By Lisa Vives, Global Information Network
NEW YORK (IDN) — To some, she was a towering intellectual, a pioneering African feminist and an anti-colonial political activist. But almost no one knows her name or her story, says Joel Cabrita, a researcher and director of the Center for African Studies at Stanford University and author of the biography “Written Out.”
Cabrita, who grew up in Eswatini (formerly Swaziland) in Southern Africa, drew on her own genealogy—the child of an Afrikaner mother from South Africa and a father of Portuguese descent from Mozambique—to research the life of Regina Gelana Twala.
“Written Out” recovers Gelana Twala’s literary and political contributions while exposing the white academics, apartheid officials and politicians who conspired to erase her legacy.
Born in South Africa in 1908, Gelana Twala was a victim of the Natives Land Act, passed in 1913, which dispossessed Black South Africans and forced an exodus to towns and cities. She followed a similar path, moving from rural Natal to Johannesburg in her 30s to work as a teacher.
Continuing her studies at the famed University of the Witwatersrand, she was the second Black woman to graduate in 1948 and the first to graduate in social science in South Africa. She did contemporary research on women and started a library for mothers, so their girl schoolchildren could come after school and read.
One of the founders of the Swaziland Progressive Party, Eswatini’s first political party, in 1960, she was later arrested for taking part in the Defiance Campaign against Unjust Laws, a non-violent multi-racial resistance movement with roots in the ANC.
When the racist apartheid government was voted into power in 1948, Twala became involved in anti-apartheid politics.
Twala, who died in 1968, left behind a trove of letters between her and her husband, several full-length manuscripts, and a collection of newspaper columns, inspiring Cabrita to write Twala’s biography, now published by Ohio University Press.
“I have been given access to 30-plus years of correspondence,” said Cabrita, who is in close contact with Twala’s family. “It’s a unique archive —both personal and political. She and her husband were close friends of Nelson and Winnie Mandela. So, there are mentions of big events and famous people and a record of black politics in this era, but also a record of intimate family life.”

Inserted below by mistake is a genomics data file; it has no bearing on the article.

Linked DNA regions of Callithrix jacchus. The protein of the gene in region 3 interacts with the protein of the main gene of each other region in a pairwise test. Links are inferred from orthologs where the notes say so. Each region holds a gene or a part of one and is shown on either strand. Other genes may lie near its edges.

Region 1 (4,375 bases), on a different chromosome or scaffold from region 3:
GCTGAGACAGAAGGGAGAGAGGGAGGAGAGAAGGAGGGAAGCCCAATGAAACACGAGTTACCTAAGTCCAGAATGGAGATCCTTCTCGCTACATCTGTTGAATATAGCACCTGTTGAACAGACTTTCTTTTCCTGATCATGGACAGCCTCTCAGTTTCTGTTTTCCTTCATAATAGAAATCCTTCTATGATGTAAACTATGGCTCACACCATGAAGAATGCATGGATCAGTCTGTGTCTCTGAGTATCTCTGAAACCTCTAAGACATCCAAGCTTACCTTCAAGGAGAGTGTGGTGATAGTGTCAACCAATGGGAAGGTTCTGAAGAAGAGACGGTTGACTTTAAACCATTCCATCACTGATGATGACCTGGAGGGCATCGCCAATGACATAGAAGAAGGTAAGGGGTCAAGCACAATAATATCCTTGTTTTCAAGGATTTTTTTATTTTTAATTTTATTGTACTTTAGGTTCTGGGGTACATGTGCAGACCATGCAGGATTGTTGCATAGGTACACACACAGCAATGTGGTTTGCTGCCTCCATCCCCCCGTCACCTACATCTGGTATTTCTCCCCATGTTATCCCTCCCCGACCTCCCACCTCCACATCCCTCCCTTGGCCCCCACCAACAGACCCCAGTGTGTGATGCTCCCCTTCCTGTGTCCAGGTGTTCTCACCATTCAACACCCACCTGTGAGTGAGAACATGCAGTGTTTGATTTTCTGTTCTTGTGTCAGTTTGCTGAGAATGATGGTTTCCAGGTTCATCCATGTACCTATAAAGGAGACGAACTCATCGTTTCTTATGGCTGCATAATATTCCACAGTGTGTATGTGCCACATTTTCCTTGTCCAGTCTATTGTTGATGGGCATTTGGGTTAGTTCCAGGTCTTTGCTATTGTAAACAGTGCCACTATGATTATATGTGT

“I think African history is dominated by this canon of big men,” continued Cabrita. “There’s a process of public memory, who gets remembered and who gets forgotten.”
Now Cabrita is focused on ways to identify and share the voices of those left out of the African narrative. She plans to start by creating a digital archive of Black African women writers, starting with Twala and building the archive over time. “It can be challenging for some audiences in Africa to access expensive books, so I want to create a website,” she said.
“Some works could be read out loud as an ongoing radio show. It would be a way the authorial voice can be retrieved.” [IDN-InDepthNews – 13 February 2023]
Image: Cropped from Joel Cabrita’s “Written Out”, the life of Regina Gelana Twala (Ohio University Press)
IDN is the flagship agency of the Non-profit International Press Syndicate.
We believe in the free flow of information. Republish our articles for free, online or in print, under Creative Commons Attribution 4.0 International, except for articles that are republished with permission.